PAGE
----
During a meeting in Jan 2021 with a few Asian authors, they lamented over the fact that they haven’t been getting much support from others since they were isolated due to COVID-19 and they lived in places with relatively few Asian people. This inspired Ricepaper Magazine to put together a Write-Rice Asian writers support group. Of course, it’s also open to anyone supportive of diversity, we want to be inclusive as well!
The list of topics we will touch upon includes the different methods of publishing to tips on how to write better. The hosts for 2021 are JF Garrard, Vincent Ternida, Derwin Mak and Cynda Yeasting. For more details and to register for these free sessions, click on this link: ricepapermagazine.ca/writerice
Feb 19 – JF Garrard (What are the different options for publishing? Traditional/Self-Publishing/Vanity/Podcasting/Youtubing, etc)
March 19 – Vincent Ternida (What is the difference between short stories, novels and poetry?)
April 16 – Derwin Mak (What do editors look for? Surviving the slush pile and looking for submission calls for fantasy and science fiction genres)
May 14 – Cynda Yeasting (What is an author platform? Discussion about networking and promotion ideas)
June 18 – JF Garrard (What is the difference between genres? Scifi/fantasy/horror/specfic/magical realism, etc)
July 16 – Vincent Ternida (Writing a good villain and interesting characters)
August 20 – Derwin Mak (What happens at genre conventions for science fiction, fantasy or romance? Are they worth the money to learn about writing?)
Sept 17 – Cynda Yeasting (Social Media 101. What is the difference between Facebook/Twitter/Instagram/Tiktok, etc)
Oct 15 – Vincent Ternida (Writing realistic fiction and plotting)
Nov 19 – JF Garrard (Nainowrimo Write in session, e-book prizes during “Word Wars” in which people compete to see who can write more words in 10 mins)
Dec – no session, survey link will be made available for feedback
To get everyone into the holiday spirits for some merriment and laughter despite COVID-19 still lingering about, here is a podcast of me reading a story about mom cancelling Christmas after finding a severed Barbie doll head. I had originally written it for the Renaissance Press Holiday Blog Roll 2017. Text of the story is re-posted below, enjoy!
The Year Christmas Got Cancelled
One year, a fake auntie (not blood related) gave my sister and I a real Barbie doll to share. We never had a real Barbie before because they cost too much. We only got the Bargain Harold’s or Woolco generic dolls. I remember not wanting to play with Barbie anyways because I would rather play with Transformers, which was more interesting.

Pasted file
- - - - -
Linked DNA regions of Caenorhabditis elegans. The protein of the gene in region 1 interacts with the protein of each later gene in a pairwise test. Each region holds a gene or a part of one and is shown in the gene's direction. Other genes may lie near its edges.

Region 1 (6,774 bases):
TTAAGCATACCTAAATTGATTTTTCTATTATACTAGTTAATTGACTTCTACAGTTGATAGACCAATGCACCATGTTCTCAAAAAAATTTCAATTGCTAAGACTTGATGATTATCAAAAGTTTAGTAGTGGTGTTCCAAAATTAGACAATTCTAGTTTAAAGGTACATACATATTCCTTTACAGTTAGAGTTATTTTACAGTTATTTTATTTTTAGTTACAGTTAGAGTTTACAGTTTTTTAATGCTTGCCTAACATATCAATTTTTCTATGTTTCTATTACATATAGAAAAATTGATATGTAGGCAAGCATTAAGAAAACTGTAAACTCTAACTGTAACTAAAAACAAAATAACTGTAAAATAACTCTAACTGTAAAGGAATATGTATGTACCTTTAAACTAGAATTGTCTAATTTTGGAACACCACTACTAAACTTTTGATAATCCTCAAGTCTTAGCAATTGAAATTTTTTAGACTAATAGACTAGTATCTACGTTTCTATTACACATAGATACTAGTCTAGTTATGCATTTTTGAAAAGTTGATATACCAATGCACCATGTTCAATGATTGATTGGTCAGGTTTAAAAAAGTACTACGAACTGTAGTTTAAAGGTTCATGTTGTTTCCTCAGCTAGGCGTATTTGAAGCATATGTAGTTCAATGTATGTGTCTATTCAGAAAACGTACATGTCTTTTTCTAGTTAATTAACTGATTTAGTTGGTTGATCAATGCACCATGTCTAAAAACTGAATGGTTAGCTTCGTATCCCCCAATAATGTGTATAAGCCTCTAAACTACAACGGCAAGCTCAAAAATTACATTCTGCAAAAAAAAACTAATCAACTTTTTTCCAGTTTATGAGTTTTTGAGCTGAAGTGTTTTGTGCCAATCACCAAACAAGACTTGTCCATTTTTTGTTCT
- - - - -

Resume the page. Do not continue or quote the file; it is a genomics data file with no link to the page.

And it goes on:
A few days before Christmas, a blood curdling scream went through the house. My seven year old sister and I were doing extra Kumon math exercises without any joy. We shrugged and continued our grueling work. Mom screamed a lot; she could be either yelling on the phone at someone or mad about something on tv. Our tiny bodies tensed when she appeared in the doorway of the living room, holding a severed Barbie head by its long blonde hair.
“Who did this?” Mom demanded in her loud voice in Cantonese. Her giant afro perm bobbed up and down, as she stormed into the room and flickered a severed Barbie head by it’s long blonde hair in our faces. She was a tiny woman, but had enough power to topple over any mountain or rip apart any savage animal in our eyes.
Being the wiser ten year old, I shook my head and spoke calmly. “I don’t know mommy.”
My sister was frozen with fear, but after a few seconds of silence, parroted me in a squeaky voice, “I don’t know!”
Both of us looked around for our younger brother who was five. He was nowhere to be seen, but it didn’t matter, he was the golden child and could do no wrong.
“Christmas is cancelled! No more presents! You are naughty children and presents should go to good children!” My mother was livid that no one was owning up to destroying an expensive doll. We rarely got any toys from our parents because there was no extra money in an immigrant family home in which chocolate milk was considered a luxury.
I sighed and tried not to roll my eyes. A few years ago my mother had suddenly told me that Santa didn’t exist, but my cynical seven year old self was already aware of this. I was more upset then that my shrine to Jesus had been ignored by everyone and became an atheist soon after. As the first child, I was continuously being experimented on by my parents.about:blankREPORT THIS AD
“But we don’t get presents from you anyways,” my sister smirked.
“I’m talking about all presents! Even from other people! You are all bad children!”
“No, mommy! I want presents from the uncles and aunties and Santa!” My sister started wailing and crying.
Mother looked happy that one child had reacted to her stern lecturing. “There is no Santa! Hahaha! Now who took apart this Barbie?”